Revision as of 19:52, 27 September 2009
IMPORTANT NOTE: THESE NOTES ARE STILL UNDER DEVELOPMENT. PLEASE WAIT UNTIL AFTER THE LECTURE WITH HANDING ANYTHING IN, OR TREATING THE NOTES AS READY TO READ.
We've spent quite a bit of time talking about categories, and special entities in them - morphisms and objects, and special kinds of them, and properties we can find.
And one of the main messages visible so far is that as soon as we have an algebraic structure, and homomorphisms, this forms a category. More importantly, many algebraic structures, and algebraic theories, can be captured by studying the structure of the category they form.
So obviously, in order to understand Category Theory, one key will be to understand homomorphisms between categories.
1.1 Homomorphisms of categories
A category is a graph, so a homomorphism of a category should be a homomorphism of a graph that respect the extra structure. Thus, we are led to the definition:
Definition A functor from a category C to a category D is a graph homomorphism F0,F1 between the underlying graphs such that for every object :
- F1(gf) = F1(g)F1(g)
Note: We shall consistently use F in place of F0 and F1. The context should be able to tell you whether you are mapping an object or a morphism at any given moment.
1.1.1 Examples and non-examples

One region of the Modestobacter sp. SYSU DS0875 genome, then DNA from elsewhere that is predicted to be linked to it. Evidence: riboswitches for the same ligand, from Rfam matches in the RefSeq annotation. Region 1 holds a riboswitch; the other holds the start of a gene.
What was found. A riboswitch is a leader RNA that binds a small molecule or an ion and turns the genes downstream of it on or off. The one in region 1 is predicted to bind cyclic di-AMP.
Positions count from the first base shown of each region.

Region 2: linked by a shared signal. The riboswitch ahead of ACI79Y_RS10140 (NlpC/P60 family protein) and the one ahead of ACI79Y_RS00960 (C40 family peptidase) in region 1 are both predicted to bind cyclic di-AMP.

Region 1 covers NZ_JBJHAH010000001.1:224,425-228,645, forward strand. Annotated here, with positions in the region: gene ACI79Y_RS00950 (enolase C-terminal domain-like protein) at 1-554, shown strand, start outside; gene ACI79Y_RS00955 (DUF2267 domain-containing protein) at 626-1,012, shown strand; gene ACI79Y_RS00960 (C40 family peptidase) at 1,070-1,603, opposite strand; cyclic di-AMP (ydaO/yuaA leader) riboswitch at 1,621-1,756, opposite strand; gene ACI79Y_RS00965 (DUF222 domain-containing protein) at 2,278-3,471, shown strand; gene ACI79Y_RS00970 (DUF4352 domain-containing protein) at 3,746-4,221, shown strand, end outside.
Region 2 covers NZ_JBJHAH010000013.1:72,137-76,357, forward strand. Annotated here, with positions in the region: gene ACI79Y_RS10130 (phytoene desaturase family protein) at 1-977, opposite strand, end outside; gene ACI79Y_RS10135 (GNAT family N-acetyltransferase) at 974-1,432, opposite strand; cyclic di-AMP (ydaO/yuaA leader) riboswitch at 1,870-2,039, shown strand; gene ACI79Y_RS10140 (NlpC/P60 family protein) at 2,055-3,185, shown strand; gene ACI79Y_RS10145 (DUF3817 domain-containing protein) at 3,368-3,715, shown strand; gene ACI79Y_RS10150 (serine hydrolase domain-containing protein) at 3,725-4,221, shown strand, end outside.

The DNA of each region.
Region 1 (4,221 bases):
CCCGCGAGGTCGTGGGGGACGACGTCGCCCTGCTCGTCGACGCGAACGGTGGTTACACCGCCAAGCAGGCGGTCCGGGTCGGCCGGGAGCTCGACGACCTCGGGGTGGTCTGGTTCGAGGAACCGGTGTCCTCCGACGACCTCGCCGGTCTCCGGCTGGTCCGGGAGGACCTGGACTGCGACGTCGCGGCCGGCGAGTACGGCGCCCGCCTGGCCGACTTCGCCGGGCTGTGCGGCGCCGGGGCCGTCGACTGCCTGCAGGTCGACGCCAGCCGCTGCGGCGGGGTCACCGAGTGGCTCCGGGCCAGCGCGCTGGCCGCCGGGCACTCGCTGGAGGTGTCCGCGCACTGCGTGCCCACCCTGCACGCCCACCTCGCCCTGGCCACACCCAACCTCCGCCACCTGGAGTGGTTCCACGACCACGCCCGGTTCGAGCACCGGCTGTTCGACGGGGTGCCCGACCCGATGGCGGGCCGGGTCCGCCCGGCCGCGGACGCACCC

- Monoid homomorphisms
- Monotone functions between posets
- Pick a basis for every vectorspace, send and to the matrix representing that morphism in the chosen bases.
1.2 Interpreting functors in Haskell
One example of particular interest to us is the category Hask. A functor in Hask is something that takes a type, and returns a new type. Not only that, we also require that it takes arrows and return new arrows. So let's pick all this apart for a minute or two.Taking a type and returning a type means that you are really building a polymorphic type class: you have a family of types parametrized by some type variable. For each type
The rules we expect a Functor to obey seem obvious: translating from the categorical intuition we arrive at the rules
- andfmap id = id
- fmap (g . f) = fmap g . fmap f
data Boring a = Boring instance Functor Boring where fmap f = const Boring
data List a = Nil | Cons a (List a) instance Functor List where fmap f Nil = Nil fmap f (Cons x lst) = Cons (f x) (fmap f lst) data Maybe a = Nothing | Just a instance Functor Maybe where fmap f Nothing = Nothing fmap f (Just x) = Just (f x) data Either b a = Left b | Right a instance Functor (Either b) where fmap f (Left x) = Left x fmap f (Right y) = Right (f y) data LeafTree a = Leaf a | Node [LeafTree a] instance Functor LeafTree where fmap f (Node subtrees) = Node (map (fmap f) subtrees) fmap f (Leaf x) = Leaf (f x) data NodeTree a = Leaf | Node a [NodeTree a] instance Functor NodeTree where fmap f Leaf = Leaf fmap f (Node x subtrees) = Node (f x) (map (fmap f) subtrees)
2 Natural transformations
3 The category of categories
- For now, I wanna introduce functors as morphisms of categories, then introduce the category of categories, and the functor categories, and then talk about functors as containers and the HAskell way of dealing with them.